Aug. 31: vs. LSU at Cowboys Stadium in Arlington, Texas
Sept. 7: SE Louisiana
Sept. 12: at Texas Tech
Sept. 28: SMU
Oct. 5: at Oklahoma
Oct. 12: Kansas
Oct. 19: at Oklahoma State
Oct. 26: Texas
Nov. 2: West Virginia
Nov. 9: at Iowa State
Nov. 16: at Kansas State
Nov. 30: Baylor
1. Offensive line getting straightened out. James Fry and Blaize Foltz were big losses on the interior of the offensive line, and replacing them was a big concern for the Frogs' quiet spring. The spring ended with senior Eric Tausch atop the depth chart at center and sophomore Jamelle Naff winning the right guard job to replace Foltz. Tausch started at left guard last season and moved over, but sophomore Joey Hunt slid up to replace him. Neither Naff nor Hunt have much experience (Hunt earned his lone career start in a loss to Iowa State), but they'll be leaned on this season.
2. New targets acquired. Josh Boyce and Skye Dawson took their talents to the next level, leaving the Frogs in search of a pair of new starters. LaDarius Brown and Brandon Carter were sure things, but strong springs helped fellow juniors Cam White and David Porter win starting jobs at receiver. There aren't many open gigs for a team returning 15 starters, but that's one that will have a big impact.
3. Mallet dropping the hammer. Junior Marcus Mallet emerged late last season and finished with five tackles for loss and a forced fumble among his 18 stops. Now, he looks like the likely candidate to replace departed Kenny Cain and a possible breakout talent on a loaded TCU defense. The 6-foot-1, 216-pounder finished atop the depth chart after a good spring.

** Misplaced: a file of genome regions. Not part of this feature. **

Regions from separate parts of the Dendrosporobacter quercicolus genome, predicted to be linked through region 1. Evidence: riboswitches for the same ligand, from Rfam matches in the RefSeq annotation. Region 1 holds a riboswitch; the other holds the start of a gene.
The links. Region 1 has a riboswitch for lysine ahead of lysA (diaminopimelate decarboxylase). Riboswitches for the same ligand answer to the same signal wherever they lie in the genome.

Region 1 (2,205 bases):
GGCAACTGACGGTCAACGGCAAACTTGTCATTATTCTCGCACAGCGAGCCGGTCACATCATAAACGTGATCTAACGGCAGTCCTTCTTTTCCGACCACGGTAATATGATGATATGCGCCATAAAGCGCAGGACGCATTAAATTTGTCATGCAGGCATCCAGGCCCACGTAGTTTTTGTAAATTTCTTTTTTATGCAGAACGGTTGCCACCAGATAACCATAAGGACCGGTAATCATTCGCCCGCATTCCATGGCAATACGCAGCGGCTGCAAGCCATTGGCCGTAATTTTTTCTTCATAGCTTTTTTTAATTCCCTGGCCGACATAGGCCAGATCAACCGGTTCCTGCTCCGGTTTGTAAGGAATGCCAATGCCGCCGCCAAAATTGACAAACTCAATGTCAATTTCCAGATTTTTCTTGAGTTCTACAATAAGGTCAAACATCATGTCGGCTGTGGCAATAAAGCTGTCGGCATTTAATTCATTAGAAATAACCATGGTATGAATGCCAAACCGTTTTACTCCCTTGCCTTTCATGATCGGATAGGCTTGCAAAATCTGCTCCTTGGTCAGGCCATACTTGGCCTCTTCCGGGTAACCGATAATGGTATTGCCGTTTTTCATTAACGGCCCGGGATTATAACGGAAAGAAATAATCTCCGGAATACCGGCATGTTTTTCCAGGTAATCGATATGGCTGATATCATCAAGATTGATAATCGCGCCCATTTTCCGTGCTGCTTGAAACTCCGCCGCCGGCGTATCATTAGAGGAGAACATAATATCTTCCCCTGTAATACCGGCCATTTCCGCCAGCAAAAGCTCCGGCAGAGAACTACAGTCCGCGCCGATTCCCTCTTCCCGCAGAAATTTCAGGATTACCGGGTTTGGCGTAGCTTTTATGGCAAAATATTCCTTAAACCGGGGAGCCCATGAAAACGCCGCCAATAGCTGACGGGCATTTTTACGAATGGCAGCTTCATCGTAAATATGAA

1. Is Casey Pachall back to his old self? It's probably safe to operate under the assumption that Pachall will win his job back in fall camp, but beating out Trevone Boykin isn't the same as leading the Big 12 in passing efficiency, like he was last year before his DUI arrest that ended his season. You don't win a Big 12 title with average quarterback play, which brings me to my next question.
2. Can TCU really handle a Big 12 schedule? TCU was competitive last year, sure, and only had one game that it wasn't competitive in. But TCU's not trying to be competitive. It didn't come to the Big 12 to do that. It came to win, and it's proven exactly nothing in that realm just yet. Managing a difficult week-to-week schedule is one thing. Winning just about every week is another. Ask K-State's 2012 team and Oklahoma State's 2011 squad how easy that is.
3. Is the defense for real? On paper, this unit should be absolutely dominant after finishing No. 1 in the Big 12 in total defense and returning nine starters, including Big 12 Defensive Player of the Year Devonte Fields at defensive end. That sounds like Texas' defense from last year, who fell off the map and allowed more rushing yards than any team in school history. Sometimes, you just never really know. This is a new season and last year means nothing. Prove it again.